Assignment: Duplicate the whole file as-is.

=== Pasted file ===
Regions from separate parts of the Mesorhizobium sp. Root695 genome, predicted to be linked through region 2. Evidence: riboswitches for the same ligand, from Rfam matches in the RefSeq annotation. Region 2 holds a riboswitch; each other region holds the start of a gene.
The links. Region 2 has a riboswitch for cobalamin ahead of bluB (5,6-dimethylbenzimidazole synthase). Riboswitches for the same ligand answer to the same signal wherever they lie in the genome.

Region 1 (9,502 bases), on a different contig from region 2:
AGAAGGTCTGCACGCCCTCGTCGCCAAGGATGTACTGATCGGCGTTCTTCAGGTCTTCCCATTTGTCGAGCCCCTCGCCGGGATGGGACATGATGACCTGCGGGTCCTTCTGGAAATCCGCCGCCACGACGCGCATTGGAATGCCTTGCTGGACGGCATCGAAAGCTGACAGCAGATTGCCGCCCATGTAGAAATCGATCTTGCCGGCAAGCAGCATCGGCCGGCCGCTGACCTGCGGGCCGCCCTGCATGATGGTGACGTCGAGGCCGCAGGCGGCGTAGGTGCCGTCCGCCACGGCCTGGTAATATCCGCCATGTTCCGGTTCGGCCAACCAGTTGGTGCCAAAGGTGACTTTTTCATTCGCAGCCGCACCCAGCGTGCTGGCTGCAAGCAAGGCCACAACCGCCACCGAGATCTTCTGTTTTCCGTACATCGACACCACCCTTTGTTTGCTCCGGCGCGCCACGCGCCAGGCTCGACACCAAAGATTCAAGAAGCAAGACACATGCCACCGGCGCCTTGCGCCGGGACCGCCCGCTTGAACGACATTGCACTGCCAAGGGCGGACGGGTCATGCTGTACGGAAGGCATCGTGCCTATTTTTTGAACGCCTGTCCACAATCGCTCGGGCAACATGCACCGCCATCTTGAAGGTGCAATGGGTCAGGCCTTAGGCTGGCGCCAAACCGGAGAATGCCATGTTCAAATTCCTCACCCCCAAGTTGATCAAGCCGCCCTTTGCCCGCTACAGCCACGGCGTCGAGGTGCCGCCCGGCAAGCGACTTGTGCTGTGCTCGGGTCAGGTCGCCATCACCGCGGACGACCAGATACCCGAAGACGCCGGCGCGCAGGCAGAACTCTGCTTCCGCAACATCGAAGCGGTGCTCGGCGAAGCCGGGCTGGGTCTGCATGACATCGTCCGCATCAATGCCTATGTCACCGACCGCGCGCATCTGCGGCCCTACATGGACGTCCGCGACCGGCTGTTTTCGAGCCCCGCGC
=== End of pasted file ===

Regions from separate parts of the Mesorhizobium sp. Root695 genome, predicted to be linked through region 2. Evidence: riboswitches for the same ligand, from Rfam matches in the RefSeq annotation. Region 2 holds a riboswitch; each other region holds the start of a gene.
The links. Region 2 has a riboswitch for cobalamin ahead of bluB (5,6-dimethylbenzimidazole synthase). Riboswitches for the same ligand answer to the same signal wherever they lie in the genome.

Region 1 (9,502 bases), on a different contig from region 2:
AGAAGGTCTGCACGCCCTCGTCGCCAAGGATGTACTGATCGGCGTTCTTCAGGTCTTCCCATTTGTCGAGCCCCTCGCCGGGATGGGACATGATGACCTGCGGGTCCTTCTGGAAATCCGCCGCCACGACGCGCATTGGAATGCCTTGCTGGACGGCATCGAAAGCTGACAGCAGATTGCCGCCCATGTAGAAATCGATCTTGCCGGCAAGCAGCATCGGCCGGCCGCTGACCTGCGGGCCGCCCTGCATGATGGTGACGTCGAGGCCGCAGGCGGCGTAGGTGCCGTCCGCCACGGCCTGGTAATATCCGCCATGTTCCGGTTCGGCCAACCAGTTGGTGCCAAAGGTGACTTTTTCATTCGCAGCCGCACCCAGCGTGCTGGCTGCAAGCAAGGCCACAACCGCCACCGAGATCTTCTGTTTTCCGTACATCGACACCACCCTTTGTTTGCTCCGGCGCGCCACGCGCCAGGCTCGACACCAAAGATTCAAGAAGCAAGACACATGCCACCGGCGCCTTGCGCCGGGACCGCCCGCTTGAACGACATTGCACTGCCAAGGGCGGACGGGTCATGCTGTACGGAAGGCATCGTGCCTATTTTTTGAACGCCTGTCCACAATCGCTCGGGCAACATGCACCGCCATCTTGAAGGTGCAATGGGTCAGGCCTTAGGCTGGCGCCAAACCGGAGAATGCCATGTTCAAATTCCTCACCCCCAAGTTGATCAAGCCGCCCTTTGCCCGCTACAGCCACGGCGTCGAGGTGCCGCCCGGCAAGCGACTTGTGCTGTGCTCGGGTCAGGTCGCCATCACCGCGGACGACCAGATACCCGAAGACGCCGGCGCGCAGGCAGAACTCTGCTTCCGCAACATCGAAGCGGTGCTCGGCGAAGCCGGGCTGGGTCTGCATGACATCGTCCGCATCAATGCCTATGTCACCGACCGCGCGCATCTGCGGCCCTACATGGACGTCCGCGACCGGCTGTTTTCGAGCCCCGCGC